She and Oppenheimer continued to see each other after they broke up.
Oppenheimer married Katherine “Kitty” Puening in 1940. But he confirmed in later interrogations that he still saw Tatlock about twice a year from 1939 to 1943, despite his marriage.
During a visit he made to Berkeley in 1943, Oppenheimer was stalked by intelligence agents, who reported their findings to the FBI. They noted that Oppenheimer took Tatlock out to dinner and drinks, she drove him to her apartment, he stayed the night, and he left with her the next morning. After he flew back to New Mexico, he never saw her again. Eleven years later, Oppenheimer would be interrogated by this rendezvous and why Tatlock needed to see him. Like actor Cillian Murphy does in the film, Oppenheimer says it was “because she was still in love with me.”
The government, however, was convinced that it was because of communism, Bird and Sherwin report. They suspected Tatlock of being a spy, and that she knew sensitive information about the Manhattan Project. Or worse, that she was spreading intel to other contacts and ultimately to the Soviet Union. Colonel Boris Pash sought to wiretap her phone, but they didn’t find any firm evidence connecting her to the Soviets.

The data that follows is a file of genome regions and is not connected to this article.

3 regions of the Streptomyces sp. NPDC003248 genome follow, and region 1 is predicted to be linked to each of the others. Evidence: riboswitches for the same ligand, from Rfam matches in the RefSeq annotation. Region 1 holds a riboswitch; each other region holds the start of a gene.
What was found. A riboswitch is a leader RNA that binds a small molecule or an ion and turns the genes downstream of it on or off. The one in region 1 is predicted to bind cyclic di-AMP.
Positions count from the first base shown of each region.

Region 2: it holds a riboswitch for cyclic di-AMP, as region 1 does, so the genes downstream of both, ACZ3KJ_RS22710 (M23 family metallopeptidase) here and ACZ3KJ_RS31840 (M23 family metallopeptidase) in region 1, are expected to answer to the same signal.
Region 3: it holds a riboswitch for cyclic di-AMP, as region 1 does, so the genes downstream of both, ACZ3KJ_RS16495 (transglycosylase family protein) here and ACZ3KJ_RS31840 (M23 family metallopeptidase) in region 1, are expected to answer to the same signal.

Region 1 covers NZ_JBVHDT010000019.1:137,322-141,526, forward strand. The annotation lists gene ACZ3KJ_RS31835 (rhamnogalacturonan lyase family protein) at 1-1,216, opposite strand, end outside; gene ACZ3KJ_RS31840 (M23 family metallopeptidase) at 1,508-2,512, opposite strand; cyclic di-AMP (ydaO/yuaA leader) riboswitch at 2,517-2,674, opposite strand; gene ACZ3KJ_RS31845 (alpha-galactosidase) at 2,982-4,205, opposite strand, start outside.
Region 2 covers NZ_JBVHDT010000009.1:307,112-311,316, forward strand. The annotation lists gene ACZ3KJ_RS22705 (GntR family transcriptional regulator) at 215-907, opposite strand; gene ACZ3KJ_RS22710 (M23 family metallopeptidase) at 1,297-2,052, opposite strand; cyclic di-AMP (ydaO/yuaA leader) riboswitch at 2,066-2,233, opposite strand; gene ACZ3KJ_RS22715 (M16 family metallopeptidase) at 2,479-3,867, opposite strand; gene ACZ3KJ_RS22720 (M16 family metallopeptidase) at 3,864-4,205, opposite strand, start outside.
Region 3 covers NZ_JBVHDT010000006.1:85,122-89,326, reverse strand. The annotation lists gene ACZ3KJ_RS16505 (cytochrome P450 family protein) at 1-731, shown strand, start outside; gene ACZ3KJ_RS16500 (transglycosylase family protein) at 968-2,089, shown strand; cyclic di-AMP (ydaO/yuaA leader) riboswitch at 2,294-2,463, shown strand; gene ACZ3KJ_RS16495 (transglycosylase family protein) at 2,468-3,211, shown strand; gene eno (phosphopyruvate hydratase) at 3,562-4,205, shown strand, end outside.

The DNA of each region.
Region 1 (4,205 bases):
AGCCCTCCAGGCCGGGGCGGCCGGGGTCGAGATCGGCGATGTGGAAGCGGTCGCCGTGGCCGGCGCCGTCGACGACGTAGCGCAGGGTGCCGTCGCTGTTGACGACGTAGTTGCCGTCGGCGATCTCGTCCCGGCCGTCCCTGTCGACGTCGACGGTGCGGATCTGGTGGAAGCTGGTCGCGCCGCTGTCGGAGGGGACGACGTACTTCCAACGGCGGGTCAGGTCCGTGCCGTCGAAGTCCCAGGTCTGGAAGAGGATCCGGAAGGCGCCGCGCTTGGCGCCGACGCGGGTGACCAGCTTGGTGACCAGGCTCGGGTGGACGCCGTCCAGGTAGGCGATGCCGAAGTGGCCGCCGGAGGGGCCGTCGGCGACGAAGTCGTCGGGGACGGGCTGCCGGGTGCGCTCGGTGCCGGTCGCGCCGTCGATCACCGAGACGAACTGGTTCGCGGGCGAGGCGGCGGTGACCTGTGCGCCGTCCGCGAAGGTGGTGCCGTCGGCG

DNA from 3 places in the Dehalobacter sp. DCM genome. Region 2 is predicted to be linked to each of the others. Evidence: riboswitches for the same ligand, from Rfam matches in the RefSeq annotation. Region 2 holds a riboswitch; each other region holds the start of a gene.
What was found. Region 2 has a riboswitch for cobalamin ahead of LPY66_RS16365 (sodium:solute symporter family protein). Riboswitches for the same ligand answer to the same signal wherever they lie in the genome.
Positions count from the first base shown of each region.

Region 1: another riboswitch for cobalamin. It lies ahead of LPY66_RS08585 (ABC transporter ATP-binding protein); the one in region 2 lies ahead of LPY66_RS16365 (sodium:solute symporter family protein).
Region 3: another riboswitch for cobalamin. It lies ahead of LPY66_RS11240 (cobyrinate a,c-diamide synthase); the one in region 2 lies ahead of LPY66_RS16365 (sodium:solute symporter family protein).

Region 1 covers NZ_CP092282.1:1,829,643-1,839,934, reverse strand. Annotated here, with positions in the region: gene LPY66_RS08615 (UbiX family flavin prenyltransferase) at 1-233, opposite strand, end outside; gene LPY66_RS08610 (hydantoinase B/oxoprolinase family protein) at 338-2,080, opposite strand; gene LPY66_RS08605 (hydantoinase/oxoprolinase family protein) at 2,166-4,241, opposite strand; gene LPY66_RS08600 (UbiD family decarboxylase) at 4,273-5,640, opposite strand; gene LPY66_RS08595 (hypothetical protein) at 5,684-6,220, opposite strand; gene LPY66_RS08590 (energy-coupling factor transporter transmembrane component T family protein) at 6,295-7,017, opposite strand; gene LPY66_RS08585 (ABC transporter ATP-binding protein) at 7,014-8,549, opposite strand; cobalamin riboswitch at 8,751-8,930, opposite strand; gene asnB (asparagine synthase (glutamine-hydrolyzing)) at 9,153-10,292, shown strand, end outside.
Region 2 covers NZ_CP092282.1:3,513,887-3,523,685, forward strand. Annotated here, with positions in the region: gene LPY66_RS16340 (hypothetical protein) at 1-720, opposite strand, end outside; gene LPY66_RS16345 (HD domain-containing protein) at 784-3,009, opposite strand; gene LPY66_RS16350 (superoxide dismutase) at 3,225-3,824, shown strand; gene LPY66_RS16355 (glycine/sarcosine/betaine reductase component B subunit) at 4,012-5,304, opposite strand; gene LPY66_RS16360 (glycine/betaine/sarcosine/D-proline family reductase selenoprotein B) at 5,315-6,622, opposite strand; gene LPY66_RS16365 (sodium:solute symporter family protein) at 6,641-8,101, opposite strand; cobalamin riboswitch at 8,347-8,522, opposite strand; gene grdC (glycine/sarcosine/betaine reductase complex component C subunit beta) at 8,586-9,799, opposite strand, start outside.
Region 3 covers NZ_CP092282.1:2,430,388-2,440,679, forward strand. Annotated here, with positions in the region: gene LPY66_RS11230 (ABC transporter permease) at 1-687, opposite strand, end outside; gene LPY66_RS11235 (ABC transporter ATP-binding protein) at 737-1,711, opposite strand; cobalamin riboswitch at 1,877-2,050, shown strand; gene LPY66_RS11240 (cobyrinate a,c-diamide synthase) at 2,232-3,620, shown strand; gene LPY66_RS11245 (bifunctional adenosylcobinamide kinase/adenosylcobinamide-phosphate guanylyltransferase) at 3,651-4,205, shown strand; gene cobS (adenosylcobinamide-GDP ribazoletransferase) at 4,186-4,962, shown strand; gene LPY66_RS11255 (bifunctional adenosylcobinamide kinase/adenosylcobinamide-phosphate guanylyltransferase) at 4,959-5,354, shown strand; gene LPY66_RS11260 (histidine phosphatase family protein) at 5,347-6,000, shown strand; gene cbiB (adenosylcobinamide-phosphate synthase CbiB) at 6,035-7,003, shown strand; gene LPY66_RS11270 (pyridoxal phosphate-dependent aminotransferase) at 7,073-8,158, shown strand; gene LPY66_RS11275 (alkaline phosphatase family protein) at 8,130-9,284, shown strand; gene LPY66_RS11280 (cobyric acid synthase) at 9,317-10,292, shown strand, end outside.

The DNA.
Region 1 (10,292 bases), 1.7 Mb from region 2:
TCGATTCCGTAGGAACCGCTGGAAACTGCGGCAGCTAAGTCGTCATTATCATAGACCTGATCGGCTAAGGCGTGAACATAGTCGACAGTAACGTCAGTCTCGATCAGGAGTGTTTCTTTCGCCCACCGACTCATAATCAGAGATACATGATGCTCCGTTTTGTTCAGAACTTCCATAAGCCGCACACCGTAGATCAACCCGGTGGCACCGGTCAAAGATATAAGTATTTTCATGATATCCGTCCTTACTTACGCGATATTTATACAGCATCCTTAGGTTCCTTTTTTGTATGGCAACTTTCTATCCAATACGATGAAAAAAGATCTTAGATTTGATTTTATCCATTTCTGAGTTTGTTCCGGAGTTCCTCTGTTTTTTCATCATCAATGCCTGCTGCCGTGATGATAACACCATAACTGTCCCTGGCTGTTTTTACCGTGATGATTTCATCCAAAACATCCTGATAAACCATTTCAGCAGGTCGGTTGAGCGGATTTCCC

She questioned her sexuality.
After Tatlock’s death in 1944, letters and accounts from friends were unearthed, revealing that she had relationships with women. During her psychoanalysis she revealed “homosexual tendencies,” according to American Prometheus.
Her friend Mason Roberson said Tatlock confided in him that she was a lesbian, and that she tried to suppress her interest in women by sleeping “with every ‘bull’ she could find,” Bird and Sherwin write. Her longtime friend Edith Arnstein Jenkins also remembered once seeing Tatlock and Mary Ellen Washburn in bed together, smoking and reading newspapers, one morning, perhaps hinting at a romance. Bird and Sherwin report that Jean asked Washburn to come over the night she died, saying she needed her and was feeling very depressed, Washburn she wasn’t able to make it. She felt guilty about it afterwards.
The book Atomic Love also touches on Tatlock’s relationship with writer and poet May Sarton, a friend since childhood. Per Today, Tatlock once wrote to Sarton, “Last year there was a period where I thought I was a homosexual,” but she later clarified, “I don’t love you that way.”
She died in 1944 by suicide.
A coroner ruled that Tatlock died on January 4, 1944, by suicide. Her motive was unknown at the time. Her childhood friend didn’t believe that it was a “personal heartbreak” (Oppenheimer’s rejection) that led to her death. Historians remain conflicted on the true cause of her death.